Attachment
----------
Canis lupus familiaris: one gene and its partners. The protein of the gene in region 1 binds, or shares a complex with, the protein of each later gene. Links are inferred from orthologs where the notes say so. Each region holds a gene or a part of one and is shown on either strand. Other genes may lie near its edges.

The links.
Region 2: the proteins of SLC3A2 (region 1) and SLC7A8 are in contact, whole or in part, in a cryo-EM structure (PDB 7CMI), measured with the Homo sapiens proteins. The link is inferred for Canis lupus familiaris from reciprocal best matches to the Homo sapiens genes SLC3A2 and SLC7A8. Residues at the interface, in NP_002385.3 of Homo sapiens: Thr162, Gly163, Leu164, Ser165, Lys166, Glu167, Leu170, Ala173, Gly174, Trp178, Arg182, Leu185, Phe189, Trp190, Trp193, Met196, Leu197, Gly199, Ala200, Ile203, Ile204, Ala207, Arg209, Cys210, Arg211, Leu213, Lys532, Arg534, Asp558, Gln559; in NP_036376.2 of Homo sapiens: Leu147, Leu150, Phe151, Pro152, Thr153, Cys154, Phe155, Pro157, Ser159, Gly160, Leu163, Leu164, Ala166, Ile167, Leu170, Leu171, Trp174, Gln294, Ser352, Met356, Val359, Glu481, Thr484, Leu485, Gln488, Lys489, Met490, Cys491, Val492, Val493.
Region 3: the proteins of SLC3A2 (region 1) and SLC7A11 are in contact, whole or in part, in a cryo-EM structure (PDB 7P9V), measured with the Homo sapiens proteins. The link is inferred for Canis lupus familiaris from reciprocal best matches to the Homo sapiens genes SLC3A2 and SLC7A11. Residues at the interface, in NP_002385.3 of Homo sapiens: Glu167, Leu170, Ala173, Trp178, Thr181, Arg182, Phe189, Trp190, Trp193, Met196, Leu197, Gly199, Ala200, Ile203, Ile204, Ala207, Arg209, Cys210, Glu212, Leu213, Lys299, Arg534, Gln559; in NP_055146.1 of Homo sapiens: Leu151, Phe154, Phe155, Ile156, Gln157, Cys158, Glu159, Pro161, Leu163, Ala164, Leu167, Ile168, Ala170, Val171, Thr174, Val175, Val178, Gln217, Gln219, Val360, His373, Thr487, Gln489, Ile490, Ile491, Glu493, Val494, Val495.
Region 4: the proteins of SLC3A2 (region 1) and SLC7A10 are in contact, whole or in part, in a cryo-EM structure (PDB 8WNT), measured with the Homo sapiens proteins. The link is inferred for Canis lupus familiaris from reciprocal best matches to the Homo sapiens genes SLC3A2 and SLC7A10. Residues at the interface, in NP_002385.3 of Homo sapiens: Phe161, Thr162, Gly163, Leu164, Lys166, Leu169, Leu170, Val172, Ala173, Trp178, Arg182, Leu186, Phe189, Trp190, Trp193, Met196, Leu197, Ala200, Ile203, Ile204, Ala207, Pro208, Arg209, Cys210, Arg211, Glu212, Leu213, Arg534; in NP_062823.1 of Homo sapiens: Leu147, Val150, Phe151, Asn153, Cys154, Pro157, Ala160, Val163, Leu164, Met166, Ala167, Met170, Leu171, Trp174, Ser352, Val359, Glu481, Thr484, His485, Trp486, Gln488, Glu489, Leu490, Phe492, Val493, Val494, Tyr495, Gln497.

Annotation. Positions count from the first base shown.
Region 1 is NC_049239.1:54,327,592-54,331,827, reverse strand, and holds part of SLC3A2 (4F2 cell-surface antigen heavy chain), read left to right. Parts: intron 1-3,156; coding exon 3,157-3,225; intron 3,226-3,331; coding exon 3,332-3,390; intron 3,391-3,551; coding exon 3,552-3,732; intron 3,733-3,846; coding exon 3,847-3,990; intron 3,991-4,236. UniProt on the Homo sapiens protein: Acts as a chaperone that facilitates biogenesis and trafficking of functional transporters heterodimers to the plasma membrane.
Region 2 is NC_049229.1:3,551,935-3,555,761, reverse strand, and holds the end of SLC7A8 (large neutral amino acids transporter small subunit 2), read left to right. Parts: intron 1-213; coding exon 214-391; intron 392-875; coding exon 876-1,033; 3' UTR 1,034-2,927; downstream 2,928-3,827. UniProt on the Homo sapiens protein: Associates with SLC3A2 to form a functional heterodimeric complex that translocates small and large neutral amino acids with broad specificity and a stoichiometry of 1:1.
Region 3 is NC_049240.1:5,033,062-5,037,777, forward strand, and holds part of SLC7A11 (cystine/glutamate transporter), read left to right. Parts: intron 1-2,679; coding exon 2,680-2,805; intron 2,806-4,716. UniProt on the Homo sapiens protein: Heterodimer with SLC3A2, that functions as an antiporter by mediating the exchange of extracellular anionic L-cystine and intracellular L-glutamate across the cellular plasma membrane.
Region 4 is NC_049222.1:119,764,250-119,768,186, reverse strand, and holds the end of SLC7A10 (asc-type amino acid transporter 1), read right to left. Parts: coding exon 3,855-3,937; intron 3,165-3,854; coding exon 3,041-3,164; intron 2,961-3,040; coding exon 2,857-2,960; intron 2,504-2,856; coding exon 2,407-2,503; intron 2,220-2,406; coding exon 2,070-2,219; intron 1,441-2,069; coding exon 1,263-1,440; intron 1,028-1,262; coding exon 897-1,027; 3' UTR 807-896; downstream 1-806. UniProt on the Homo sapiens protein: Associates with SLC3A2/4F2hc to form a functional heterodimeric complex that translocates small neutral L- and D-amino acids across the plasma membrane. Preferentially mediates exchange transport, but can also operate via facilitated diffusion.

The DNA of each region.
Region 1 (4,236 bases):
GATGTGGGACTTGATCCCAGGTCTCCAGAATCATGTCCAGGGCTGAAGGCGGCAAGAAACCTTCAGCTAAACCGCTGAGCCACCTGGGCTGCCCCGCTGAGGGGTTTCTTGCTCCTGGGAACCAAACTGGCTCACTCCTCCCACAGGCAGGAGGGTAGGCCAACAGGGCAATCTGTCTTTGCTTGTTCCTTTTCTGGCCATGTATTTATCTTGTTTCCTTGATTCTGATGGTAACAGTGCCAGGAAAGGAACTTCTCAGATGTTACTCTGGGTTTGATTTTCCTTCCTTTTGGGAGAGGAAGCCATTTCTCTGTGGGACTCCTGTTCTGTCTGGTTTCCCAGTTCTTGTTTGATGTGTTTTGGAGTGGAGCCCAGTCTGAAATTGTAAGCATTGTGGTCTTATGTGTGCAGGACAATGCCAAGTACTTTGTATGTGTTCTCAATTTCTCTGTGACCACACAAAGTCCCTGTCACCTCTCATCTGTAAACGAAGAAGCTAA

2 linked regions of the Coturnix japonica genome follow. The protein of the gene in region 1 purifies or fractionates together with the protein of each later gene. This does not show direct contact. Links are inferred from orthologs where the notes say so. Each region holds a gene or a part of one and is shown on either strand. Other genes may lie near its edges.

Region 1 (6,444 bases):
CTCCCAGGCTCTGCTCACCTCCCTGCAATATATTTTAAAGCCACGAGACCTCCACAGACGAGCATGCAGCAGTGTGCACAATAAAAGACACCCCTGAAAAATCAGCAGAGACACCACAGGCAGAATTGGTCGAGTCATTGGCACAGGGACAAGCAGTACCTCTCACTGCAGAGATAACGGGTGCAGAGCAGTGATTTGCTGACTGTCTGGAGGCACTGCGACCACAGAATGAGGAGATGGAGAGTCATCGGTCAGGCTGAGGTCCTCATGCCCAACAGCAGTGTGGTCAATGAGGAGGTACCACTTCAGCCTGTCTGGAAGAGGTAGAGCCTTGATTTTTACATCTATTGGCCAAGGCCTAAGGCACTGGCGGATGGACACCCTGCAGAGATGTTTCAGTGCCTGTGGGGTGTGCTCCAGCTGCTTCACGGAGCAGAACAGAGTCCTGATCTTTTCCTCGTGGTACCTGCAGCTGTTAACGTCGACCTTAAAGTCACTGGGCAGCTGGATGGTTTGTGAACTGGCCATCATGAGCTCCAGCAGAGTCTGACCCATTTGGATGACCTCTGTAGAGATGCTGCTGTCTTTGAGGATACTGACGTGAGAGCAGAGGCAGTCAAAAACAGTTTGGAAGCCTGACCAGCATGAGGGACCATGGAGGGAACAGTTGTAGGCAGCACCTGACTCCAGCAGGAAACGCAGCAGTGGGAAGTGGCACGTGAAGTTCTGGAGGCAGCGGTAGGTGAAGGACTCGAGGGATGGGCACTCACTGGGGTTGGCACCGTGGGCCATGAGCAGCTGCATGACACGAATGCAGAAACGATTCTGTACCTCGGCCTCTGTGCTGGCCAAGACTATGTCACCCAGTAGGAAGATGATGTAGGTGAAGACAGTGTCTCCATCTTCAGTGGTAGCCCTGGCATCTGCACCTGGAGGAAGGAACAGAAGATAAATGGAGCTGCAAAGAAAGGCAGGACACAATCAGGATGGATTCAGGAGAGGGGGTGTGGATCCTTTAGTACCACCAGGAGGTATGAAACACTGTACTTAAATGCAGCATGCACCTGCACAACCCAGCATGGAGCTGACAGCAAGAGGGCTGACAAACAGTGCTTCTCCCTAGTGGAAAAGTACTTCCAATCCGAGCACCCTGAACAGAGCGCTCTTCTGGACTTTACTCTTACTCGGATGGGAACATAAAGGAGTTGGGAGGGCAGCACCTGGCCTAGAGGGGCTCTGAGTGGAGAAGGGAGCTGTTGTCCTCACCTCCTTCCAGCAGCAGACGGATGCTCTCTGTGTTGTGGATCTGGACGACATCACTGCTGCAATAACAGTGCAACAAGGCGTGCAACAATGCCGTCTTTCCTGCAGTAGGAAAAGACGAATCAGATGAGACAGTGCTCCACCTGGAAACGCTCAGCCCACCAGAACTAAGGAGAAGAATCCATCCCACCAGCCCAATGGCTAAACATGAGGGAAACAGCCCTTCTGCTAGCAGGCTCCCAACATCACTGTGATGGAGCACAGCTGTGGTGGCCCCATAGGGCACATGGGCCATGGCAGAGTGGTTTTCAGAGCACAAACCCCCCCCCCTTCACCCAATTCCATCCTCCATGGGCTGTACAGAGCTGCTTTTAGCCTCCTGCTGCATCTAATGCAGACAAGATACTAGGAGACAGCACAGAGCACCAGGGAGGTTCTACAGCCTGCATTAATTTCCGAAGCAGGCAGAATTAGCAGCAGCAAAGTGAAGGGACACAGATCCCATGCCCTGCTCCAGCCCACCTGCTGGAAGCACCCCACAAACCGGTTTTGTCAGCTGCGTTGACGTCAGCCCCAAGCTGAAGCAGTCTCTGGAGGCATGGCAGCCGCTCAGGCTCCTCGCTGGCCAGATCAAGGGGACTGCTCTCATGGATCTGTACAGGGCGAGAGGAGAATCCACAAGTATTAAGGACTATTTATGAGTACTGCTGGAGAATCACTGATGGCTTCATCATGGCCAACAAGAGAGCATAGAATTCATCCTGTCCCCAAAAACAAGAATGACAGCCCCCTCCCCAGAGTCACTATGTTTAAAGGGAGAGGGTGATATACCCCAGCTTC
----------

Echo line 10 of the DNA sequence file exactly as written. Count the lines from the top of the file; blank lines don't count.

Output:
Region 4 is NC_049222.1:119,764,250-119,768,186, reverse strand, and holds the end of SLC7A10 (asc-type amino acid transporter 1), read right to left. Parts: coding exon 3,855-3,937; intron 3,165-3,854; coding exon 3,041-3,164; intron 2,961-3,040; coding exon 2,857-2,960; intron 2,504-2,856; coding exon 2,407-2,503; intron 2,220-2,406; coding exon 2,070-2,219; intron 1,441-2,069; coding exon 1,263-1,440; intron 1,028-1,262; coding exon 897-1,027; 3' UTR 807-896; downstream 1-806. UniProt on the Homo sapiens protein: Associates with SLC3A2/4F2hc to form a functional heterodimeric complex that translocates small neutral L- and D-amino acids across the plasma membrane. Preferentially mediates exchange transport, but can also operate via facilitated diffusion.